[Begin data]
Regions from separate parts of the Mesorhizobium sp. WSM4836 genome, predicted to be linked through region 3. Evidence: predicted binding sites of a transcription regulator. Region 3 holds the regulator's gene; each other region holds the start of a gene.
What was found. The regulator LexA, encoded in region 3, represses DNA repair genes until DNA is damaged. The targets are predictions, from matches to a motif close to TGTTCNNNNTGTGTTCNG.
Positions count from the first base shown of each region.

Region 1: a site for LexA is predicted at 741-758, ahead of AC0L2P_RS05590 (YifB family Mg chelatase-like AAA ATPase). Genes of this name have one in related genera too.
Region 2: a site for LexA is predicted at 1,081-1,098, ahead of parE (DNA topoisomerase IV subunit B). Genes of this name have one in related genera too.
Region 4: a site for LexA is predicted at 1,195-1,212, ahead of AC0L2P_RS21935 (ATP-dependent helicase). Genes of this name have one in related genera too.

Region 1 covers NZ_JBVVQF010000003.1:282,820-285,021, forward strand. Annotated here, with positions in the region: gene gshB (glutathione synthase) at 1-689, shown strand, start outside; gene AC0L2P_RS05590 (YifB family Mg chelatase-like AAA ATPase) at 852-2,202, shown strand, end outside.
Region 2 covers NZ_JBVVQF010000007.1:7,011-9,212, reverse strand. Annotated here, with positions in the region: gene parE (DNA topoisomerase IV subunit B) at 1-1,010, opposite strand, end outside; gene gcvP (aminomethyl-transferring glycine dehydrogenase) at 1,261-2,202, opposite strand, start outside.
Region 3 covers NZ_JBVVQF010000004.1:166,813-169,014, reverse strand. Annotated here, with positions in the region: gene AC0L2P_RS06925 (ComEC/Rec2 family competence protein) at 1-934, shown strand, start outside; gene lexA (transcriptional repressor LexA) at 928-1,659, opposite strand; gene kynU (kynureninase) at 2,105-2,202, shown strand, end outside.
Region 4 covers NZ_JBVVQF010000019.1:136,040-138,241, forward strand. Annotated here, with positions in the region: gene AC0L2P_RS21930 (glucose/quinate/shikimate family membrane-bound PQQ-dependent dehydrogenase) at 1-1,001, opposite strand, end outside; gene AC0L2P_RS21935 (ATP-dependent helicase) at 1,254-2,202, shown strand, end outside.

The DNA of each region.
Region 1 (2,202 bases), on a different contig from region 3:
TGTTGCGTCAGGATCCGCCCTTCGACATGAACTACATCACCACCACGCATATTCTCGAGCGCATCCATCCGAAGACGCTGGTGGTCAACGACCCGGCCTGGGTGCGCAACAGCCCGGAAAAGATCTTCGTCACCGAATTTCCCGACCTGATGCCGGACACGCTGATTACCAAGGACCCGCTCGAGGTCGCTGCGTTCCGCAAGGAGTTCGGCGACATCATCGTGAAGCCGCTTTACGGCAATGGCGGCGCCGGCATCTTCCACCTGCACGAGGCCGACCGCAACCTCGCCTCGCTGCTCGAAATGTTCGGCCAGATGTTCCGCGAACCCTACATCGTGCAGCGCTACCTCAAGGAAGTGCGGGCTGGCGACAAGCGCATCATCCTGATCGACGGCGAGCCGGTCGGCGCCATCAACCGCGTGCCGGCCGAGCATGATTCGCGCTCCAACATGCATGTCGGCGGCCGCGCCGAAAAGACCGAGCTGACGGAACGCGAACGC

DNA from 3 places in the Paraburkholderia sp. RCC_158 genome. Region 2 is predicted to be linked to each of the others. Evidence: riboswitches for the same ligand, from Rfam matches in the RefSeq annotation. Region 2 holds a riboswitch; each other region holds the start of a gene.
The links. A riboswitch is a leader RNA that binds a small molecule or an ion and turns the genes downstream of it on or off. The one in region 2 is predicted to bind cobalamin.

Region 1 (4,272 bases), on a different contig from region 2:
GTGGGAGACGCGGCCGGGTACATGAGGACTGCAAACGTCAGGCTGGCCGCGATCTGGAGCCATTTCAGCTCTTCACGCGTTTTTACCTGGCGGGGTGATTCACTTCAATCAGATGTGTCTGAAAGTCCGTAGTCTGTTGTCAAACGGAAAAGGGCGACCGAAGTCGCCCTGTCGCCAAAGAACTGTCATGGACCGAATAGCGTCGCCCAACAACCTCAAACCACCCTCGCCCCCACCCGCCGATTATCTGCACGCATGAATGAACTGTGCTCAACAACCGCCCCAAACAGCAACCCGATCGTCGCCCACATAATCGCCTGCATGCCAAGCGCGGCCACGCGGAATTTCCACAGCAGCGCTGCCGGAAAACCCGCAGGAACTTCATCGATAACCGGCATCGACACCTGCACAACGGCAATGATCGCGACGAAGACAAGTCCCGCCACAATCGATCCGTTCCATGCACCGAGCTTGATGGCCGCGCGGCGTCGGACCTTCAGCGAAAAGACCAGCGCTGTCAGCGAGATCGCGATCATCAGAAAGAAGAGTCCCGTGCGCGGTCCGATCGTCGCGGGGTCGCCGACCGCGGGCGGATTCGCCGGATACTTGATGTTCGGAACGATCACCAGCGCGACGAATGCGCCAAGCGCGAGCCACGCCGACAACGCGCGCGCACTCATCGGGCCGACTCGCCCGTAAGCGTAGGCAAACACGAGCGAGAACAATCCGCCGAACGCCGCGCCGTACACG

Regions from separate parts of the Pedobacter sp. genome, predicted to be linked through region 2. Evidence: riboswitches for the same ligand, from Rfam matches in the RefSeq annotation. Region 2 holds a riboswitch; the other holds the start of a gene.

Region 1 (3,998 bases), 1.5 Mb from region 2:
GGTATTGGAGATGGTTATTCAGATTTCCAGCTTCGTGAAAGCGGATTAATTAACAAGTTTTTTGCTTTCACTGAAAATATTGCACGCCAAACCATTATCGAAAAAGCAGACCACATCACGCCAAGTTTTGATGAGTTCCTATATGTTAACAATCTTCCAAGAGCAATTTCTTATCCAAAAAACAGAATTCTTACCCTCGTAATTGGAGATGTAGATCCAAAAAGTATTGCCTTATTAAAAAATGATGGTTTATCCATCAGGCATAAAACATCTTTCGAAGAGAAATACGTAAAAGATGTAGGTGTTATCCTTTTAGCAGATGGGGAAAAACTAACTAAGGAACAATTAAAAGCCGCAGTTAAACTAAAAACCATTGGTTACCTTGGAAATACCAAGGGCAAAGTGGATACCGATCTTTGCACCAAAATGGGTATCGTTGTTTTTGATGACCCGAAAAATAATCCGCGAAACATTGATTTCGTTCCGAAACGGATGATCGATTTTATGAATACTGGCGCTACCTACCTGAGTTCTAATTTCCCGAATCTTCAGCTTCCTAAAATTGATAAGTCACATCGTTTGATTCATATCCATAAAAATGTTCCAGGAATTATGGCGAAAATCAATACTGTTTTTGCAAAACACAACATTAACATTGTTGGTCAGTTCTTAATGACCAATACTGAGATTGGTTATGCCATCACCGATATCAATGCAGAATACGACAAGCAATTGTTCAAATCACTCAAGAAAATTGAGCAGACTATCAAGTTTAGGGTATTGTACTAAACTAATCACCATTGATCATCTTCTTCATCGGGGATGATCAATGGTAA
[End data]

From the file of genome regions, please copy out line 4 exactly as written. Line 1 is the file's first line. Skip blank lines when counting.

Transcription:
Region 1: a site for LexA is predicted at 741-758, ahead of AC0L2P_RS05590 (YifB family Mg chelatase-like AAA ATPase). Genes of this name have one in related genera too.